Not a Lion Fight, This is the Gladiator Tradition of the Land of Java

Not a Lion Fight, This is the Gladiator Tradition of the Land of Java – Not many people know, but there’s a tradition reminiscent of ancient Roman gladiator games in the land of Java. The Gladiator Tradition of the Land of Java (Tradisi Gladiator Tanah Jawa) was a historical event that took place in Java, Indonesia. It involved a fight between a man and a tiger, with the man armed only with a spear. The tradition is thought to have originated in the 16th century, during the reign of the Singasari and Majapahit kingdoms.

This tradition is called Rampogan Sima or Rampogan Macan. Rampogan Sima is carried out by crowds competing to kill tigers with spears. The word “Sima” in this tradition means a large cat, which refers to the Javanese tiger.

Rampogan macan in Kediri, East Java (1890-1925)
Rampogan Macan in Kediri, East Java (1890-1925)


The first recorded instance of the Gladiator Tradition of the Land of Java took place in 1527, during the reign of Sultan Trenggono of Demak. The event was held in the alun-alun (town square) of Demak and involved a fight between a man named Ki Ageng Pengging and a tiger. Ki Ageng Pengging was a famous Javanese warrior who was known for his strength and courage. He killed the tiger with a single blow of his spear, and was rewarded with a large sum of money by the Sultan.

The Gladiator Tradition of the Land of Java became increasingly popular in the 17th and 18th centuries. It was seen as a way for the Javanese to show their strength and courage, and it was also a way to control the tiger population, which was a threat to livestock and humans.

The tradition of Rampogan Macan serves as a testament to this complex relationship. Originally a sacred ceremony, it evolved into a spectacle of entertainment, showcasing the harmony and discord between man and beast. As anthropologist Robert Wessing eloquently put it, the bond between the Javanese and the tiger was both symbiotic and fraught with tension, a delicate balance easily disrupted by unintended disturbances.

The Event

A spotted tiger being released from its small cage, in the arena of Rampokan at a location in Java. The photo was taken between 1870-1892
A spotted tiger being released from its small cage, in the arena of Rampokan at a location in Java. The photo was taken between 1870-1892

The Gladiator Tradition of the Land of Java was typically held in the alun-alun (town square) and involved thousands of spectators. The man who fought the tiger would be dressed in traditional Javanese clothing and would be armed only with a spear. The tiger would be released from a cage and the man would have to kill it in order to win the prize. One tiger could be valued at 10 to 50 Gulden.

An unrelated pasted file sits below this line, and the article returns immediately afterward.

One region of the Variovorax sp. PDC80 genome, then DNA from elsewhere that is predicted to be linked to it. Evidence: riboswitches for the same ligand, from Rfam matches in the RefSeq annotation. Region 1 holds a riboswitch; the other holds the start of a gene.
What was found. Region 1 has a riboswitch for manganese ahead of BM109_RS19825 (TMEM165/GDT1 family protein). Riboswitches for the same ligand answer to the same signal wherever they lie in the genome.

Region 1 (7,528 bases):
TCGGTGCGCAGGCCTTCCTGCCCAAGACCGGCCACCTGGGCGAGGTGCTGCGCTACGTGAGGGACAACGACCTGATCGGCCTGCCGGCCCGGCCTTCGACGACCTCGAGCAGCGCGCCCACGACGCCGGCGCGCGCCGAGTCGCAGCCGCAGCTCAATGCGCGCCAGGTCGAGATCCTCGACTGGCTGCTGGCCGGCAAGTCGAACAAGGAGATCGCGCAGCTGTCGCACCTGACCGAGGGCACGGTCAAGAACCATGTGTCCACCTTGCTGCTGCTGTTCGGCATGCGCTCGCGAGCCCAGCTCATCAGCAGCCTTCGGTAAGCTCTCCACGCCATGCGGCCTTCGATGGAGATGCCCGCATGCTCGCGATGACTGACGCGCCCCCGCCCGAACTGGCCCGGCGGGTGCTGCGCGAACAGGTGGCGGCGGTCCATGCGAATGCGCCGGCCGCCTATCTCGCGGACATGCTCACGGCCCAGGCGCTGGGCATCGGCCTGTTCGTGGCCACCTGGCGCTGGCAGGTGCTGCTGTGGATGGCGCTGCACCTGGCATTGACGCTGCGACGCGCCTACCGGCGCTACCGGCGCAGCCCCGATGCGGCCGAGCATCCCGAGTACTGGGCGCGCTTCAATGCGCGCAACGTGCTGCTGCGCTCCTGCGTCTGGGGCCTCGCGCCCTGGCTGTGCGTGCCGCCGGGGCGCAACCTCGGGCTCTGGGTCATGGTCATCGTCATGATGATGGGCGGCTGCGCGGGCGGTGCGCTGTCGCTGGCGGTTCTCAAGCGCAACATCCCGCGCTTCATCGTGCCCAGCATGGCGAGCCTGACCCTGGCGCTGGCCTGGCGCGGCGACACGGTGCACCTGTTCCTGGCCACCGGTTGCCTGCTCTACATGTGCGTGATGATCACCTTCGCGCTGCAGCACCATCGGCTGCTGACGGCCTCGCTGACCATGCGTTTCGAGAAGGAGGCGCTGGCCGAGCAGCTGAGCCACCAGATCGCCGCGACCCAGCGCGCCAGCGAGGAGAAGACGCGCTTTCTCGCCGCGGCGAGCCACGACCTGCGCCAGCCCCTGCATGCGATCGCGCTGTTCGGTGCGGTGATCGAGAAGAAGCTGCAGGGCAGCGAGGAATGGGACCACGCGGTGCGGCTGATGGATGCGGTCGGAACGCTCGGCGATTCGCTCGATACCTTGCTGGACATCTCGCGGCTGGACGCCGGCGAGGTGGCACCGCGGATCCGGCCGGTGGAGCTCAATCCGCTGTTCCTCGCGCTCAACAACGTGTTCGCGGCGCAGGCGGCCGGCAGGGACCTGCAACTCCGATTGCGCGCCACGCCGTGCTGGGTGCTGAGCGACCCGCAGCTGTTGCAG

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The fights were often bloody and brutal. The tigers were often much larger and stronger than the men, and they would often fight to the death. However, the men were also skilled warriors, and they would often use their spears to great effect.

The ritual of Rampogan Macan unfolded in two acts, each with its own symbolism and significance. The first act witnessed a fierce battle between the tiger and formidable opponents such as buffalo. Yet, over time, this segment of the ceremony faded into obscurity, giving way to the main event – the showdown between the tiger and thousands of armed men wielding spears.

As described by Wessing, the atmosphere was electrifying as the tiger faced off against the human onslaught. The arena echoed with the rhythmic beats of gamelan music, heightening the drama of the encounter. Despite the odds stacked against it, there were moments when the tiger emerged victorious, escaping the clutches of its assailants.

Buffalo and Tiger Duel

It’s not just a gladiator-style duel of Javanese tigers against humans. The Rampogan Sima tradition is usually opened with a buffalo and tiger duel.

The fight between the buffalo and the tiger is depicted as thrilling and tense. Sometimes, when both animals wait to attack and don’t move, the guards will scare the tiger with fire or hit the buffalo with stinging nettles to agitate them and continue the fight.